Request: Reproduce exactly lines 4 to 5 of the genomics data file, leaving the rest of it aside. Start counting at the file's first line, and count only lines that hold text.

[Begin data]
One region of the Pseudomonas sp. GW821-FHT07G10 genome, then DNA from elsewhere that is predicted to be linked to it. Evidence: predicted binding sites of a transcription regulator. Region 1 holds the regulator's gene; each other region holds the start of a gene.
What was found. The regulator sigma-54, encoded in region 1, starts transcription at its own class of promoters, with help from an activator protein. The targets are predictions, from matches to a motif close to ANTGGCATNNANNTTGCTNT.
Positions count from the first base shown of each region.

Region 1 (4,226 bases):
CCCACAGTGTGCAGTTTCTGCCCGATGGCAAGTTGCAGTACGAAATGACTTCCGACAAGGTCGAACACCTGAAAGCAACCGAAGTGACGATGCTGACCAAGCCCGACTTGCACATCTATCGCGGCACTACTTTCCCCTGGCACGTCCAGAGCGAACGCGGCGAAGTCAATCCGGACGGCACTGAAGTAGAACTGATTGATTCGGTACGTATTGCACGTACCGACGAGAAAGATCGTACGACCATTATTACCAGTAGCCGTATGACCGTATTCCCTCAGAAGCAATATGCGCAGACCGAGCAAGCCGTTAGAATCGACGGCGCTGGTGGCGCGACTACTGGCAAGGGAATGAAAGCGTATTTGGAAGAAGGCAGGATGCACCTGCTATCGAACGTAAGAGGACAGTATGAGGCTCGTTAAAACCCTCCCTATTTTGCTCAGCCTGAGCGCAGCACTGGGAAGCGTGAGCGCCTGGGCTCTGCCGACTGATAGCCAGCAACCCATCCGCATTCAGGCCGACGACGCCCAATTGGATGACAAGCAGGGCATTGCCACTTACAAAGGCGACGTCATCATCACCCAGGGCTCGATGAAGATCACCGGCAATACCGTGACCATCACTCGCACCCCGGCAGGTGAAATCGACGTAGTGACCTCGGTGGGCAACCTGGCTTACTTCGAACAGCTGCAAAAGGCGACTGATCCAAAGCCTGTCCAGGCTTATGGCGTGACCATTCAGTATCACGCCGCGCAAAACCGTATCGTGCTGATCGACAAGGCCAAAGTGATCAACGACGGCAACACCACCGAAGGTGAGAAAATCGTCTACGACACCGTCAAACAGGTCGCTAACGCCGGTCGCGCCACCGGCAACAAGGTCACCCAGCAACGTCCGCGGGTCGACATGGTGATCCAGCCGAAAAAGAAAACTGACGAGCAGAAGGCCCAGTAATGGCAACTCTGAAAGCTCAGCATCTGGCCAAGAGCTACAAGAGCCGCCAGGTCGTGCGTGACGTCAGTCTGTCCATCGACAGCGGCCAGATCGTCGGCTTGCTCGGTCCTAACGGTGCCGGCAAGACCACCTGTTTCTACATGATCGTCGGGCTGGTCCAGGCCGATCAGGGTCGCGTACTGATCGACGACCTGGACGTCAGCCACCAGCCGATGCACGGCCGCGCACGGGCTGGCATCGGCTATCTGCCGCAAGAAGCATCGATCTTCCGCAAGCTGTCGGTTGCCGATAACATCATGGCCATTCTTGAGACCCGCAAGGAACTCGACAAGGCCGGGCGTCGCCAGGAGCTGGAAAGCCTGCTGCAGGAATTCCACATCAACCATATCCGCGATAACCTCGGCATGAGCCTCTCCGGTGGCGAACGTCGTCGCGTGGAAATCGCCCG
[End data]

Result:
Region 1 (4,226 bases):
CCCACAGTGTGCAGTTTCTGCCCGATGGCAAGTTGCAGTACGAAATGACTTCCGACAAGGTCGAACACCTGAAAGCAACCGAAGTGACGATGCTGACCAAGCCCGACTTGCACATCTATCGCGGCACTACTTTCCCCTGGCACGTCCAGAGCGAACGCGGCGAAGTCAATCCGGACGGCACTGAAGTAGAACTGATTGATTCGGTACGTATTGCACGTACCGACGAGAAAGATCGTACGACCATTATTACCAGTAGCCGTATGACCGTATTCCCTCAGAAGCAATATGCGCAGACCGAGCAAGCCGTTAGAATCGACGGCGCTGGTGGCGCGACTACTGGCAAGGGAATGAAAGCGTATTTGGAAGAAGGCAGGATGCACCTGCTATCGAACGTAAGAGGACAGTATGAGGCTCGTTAAAACCCTCCCTATTTTGCTCAGCCTGAGCGCAGCACTGGGAAGCGTGAGCGCCTGGGCTCTGCCGACTGATAGCCAGCAACCCATCCGCATTCAGGCCGACGACGCCCAATTGGATGACAAGCAGGGCATTGCCACTTACAAAGGCGACGTCATCATCACCCAGGGCTCGATGAAGATCACCGGCAATACCGTGACCATCACTCGCACCCCGGCAGGTGAAATCGACGTAGTGACCTCGGTGGGCAACCTGGCTTACTTCGAACAGCTGCAAAAGGCGACTGATCCAAAGCCTGTCCAGGCTTATGGCGTGACCATTCAGTATCACGCCGCGCAAAACCGTATCGTGCTGATCGACAAGGCCAAAGTGATCAACGACGGCAACACCACCGAAGGTGAGAAAATCGTCTACGACACCGTCAAACAGGTCGCTAACGCCGGTCGCGCCACCGGCAACAAGGTCACCCAGCAACGTCCGCGGGTCGACATGGTGATCCAGCCGAAAAAGAAAACTGACGAGCAGAAGGCCCAGTAATGGCAACTCTGAAAGCTCAGCATCTGGCCAAGAGCTACAAGAGCCGCCAGGTCGTGCGTGACGTCAGTCTGTCCATCGACAGCGGCCAGATCGTCGGCTTGCTCGGTCCTAACGGTGCCGGCAAGACCACCTGTTTCTACATGATCGTCGGGCTGGTCCAGGCCGATCAGGGTCGCGTACTGATCGACGACCTGGACGTCAGCCACCAGCCGATGCACGGCCGCGCACGGGCTGGCATCGGCTATCTGCCGCAAGAAGCATCGATCTTCCGCAAGCTGTCGGTTGCCGATAACATCATGGCCATTCTTGAGACCCGCAAGGAACTCGACAAGGCCGGGCGTCGCCAGGAGCTGGAAAGCCTGCTGCAGGAATTCCACATCAACCATATCCGCGATAACCTCGGCATGAGCCTCTCCGGTGGCGAACGTCGTCGCGTGGAAATCGCCCG